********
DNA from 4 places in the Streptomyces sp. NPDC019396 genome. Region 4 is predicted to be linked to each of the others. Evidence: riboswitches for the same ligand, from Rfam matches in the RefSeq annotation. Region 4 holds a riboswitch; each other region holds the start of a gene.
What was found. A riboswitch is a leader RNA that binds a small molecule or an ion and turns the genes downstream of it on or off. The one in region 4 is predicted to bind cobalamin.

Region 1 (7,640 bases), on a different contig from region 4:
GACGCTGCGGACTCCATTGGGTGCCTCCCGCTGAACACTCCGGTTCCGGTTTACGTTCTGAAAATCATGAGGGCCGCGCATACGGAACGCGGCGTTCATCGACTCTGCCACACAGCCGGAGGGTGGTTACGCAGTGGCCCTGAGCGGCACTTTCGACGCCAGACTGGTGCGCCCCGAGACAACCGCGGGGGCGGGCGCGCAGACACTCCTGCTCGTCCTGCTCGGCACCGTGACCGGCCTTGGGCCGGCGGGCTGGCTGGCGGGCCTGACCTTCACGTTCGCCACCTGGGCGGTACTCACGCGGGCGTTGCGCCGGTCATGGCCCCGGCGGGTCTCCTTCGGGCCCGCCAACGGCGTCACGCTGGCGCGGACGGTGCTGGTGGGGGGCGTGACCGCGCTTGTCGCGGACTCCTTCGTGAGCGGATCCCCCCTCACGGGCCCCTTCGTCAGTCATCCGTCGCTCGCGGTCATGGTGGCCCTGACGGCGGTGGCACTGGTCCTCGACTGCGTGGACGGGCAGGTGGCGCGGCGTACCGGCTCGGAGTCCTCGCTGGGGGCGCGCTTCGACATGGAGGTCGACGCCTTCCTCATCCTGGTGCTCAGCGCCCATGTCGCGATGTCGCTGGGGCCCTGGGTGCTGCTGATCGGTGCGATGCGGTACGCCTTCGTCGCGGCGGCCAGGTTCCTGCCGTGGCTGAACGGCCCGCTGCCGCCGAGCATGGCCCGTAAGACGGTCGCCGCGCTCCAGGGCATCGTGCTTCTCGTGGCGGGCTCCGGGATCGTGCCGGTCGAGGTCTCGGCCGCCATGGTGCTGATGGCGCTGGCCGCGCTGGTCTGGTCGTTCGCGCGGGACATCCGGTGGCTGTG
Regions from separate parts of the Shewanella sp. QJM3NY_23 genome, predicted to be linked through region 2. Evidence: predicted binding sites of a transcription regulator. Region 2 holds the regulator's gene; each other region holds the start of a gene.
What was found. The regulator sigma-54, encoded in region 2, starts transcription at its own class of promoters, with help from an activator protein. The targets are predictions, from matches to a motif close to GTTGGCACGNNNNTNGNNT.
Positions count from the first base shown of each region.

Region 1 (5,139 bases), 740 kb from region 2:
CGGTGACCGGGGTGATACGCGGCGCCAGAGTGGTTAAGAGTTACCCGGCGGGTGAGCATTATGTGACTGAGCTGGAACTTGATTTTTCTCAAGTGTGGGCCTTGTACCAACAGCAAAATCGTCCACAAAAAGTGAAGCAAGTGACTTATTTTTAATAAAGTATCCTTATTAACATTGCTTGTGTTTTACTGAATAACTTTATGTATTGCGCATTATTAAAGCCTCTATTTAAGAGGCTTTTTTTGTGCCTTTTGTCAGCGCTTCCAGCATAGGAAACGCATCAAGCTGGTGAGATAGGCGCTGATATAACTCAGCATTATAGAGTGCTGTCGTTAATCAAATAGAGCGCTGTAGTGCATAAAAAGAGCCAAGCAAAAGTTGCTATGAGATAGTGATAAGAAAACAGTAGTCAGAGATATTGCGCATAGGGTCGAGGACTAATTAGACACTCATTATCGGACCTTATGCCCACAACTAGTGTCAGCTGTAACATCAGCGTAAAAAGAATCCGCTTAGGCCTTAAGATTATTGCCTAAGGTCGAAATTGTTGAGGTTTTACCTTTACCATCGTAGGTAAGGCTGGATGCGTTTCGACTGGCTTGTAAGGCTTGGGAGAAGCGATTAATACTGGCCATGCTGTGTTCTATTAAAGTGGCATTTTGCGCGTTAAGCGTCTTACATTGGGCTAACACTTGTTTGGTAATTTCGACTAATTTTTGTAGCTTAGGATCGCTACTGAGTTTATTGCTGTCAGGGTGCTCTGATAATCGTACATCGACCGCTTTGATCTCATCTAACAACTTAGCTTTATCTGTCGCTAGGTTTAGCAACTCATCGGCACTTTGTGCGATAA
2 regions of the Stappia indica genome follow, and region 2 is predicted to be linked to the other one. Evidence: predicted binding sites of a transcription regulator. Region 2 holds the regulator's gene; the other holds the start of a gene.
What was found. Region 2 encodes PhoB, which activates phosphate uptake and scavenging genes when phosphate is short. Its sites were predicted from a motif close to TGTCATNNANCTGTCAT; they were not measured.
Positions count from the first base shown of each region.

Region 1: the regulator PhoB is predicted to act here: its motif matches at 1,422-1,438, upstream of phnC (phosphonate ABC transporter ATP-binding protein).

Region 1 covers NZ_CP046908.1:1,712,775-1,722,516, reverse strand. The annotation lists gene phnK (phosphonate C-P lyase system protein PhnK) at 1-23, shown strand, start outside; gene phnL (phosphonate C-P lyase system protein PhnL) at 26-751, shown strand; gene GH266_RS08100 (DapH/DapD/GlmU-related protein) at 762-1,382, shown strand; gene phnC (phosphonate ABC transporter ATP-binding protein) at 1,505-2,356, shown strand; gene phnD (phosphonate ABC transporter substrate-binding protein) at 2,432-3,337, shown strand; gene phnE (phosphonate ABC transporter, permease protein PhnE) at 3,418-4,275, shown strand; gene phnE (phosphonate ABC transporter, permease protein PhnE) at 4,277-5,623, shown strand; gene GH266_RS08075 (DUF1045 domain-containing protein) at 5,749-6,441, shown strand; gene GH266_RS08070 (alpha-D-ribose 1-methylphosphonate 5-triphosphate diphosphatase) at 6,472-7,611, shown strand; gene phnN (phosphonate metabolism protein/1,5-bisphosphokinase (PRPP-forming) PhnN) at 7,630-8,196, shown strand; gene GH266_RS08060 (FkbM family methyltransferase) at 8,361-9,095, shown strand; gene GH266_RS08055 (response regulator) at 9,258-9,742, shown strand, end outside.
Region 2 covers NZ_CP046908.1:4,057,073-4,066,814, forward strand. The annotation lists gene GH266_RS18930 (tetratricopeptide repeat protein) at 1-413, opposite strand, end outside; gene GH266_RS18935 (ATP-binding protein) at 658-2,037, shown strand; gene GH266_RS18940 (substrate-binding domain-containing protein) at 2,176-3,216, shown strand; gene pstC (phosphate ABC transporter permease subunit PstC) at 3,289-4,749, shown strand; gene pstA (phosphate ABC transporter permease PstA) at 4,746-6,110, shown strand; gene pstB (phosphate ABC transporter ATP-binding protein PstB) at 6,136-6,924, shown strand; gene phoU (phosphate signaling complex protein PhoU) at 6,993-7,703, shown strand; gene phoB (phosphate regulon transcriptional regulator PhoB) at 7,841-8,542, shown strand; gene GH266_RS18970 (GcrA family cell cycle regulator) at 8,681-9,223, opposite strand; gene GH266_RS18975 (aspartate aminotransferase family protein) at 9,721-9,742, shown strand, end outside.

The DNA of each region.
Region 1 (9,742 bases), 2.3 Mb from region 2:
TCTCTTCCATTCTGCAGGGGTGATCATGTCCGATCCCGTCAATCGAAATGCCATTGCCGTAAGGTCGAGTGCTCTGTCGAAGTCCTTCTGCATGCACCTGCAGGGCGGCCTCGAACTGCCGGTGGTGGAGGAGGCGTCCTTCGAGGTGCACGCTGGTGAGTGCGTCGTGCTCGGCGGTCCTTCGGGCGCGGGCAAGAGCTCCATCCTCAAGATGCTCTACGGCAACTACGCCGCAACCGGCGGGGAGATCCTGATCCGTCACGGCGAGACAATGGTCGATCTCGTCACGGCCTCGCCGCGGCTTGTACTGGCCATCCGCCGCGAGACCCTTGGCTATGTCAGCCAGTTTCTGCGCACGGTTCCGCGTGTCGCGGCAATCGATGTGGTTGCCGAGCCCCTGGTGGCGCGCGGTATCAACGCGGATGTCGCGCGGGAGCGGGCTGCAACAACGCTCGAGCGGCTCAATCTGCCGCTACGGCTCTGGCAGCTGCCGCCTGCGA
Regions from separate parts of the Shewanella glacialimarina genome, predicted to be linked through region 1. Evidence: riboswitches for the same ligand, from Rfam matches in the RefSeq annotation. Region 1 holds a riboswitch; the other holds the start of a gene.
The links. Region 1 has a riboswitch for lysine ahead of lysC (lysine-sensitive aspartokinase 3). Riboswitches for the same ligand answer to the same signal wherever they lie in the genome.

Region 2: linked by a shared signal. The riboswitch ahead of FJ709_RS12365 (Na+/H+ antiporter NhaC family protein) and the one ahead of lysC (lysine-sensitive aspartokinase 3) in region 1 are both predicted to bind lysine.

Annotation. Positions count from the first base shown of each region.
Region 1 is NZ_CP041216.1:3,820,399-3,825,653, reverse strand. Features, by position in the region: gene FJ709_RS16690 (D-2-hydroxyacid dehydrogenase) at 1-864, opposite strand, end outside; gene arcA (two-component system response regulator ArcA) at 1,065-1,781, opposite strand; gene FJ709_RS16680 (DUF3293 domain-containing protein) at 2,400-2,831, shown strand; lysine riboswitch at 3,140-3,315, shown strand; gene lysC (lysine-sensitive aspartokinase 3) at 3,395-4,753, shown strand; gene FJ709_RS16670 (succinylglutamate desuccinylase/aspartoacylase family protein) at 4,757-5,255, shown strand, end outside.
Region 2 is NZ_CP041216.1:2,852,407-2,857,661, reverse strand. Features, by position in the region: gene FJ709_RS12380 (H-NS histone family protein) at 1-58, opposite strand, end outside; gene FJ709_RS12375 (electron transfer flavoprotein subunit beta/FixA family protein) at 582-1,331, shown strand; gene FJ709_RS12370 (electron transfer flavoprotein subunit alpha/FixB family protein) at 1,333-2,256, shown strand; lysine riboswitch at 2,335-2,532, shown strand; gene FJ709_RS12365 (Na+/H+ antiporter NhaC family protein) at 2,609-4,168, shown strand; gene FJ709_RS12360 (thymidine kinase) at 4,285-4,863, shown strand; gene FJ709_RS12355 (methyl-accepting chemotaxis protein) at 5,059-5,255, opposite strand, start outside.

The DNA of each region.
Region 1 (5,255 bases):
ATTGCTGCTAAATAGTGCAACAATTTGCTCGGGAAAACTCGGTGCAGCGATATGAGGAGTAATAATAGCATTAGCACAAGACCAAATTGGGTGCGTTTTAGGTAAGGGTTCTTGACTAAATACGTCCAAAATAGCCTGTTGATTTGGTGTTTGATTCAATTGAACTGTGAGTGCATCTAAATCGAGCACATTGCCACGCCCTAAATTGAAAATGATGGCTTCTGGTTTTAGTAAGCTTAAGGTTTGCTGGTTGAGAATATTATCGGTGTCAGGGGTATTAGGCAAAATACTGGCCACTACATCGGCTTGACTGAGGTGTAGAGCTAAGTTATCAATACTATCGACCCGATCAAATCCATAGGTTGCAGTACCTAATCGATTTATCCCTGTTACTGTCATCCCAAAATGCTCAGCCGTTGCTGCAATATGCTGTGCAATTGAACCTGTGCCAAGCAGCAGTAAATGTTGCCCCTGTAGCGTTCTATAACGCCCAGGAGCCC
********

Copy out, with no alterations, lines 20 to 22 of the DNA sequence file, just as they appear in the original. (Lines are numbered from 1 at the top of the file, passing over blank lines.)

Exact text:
The links. Region 1 has a riboswitch for lysine ahead of lysC (lysine-sensitive aspartokinase 3). Riboswitches for the same ligand answer to the same signal wherever they lie in the genome.

Region 2: linked by a shared signal. The riboswitch ahead of FJ709_RS12365 (Na+/H+ antiporter NhaC family protein) and the one ahead of lysC (lysine-sensitive aspartokinase 3) in region 1 are both predicted to bind lysine.

Annotation. Positions count from the first base shown of each region.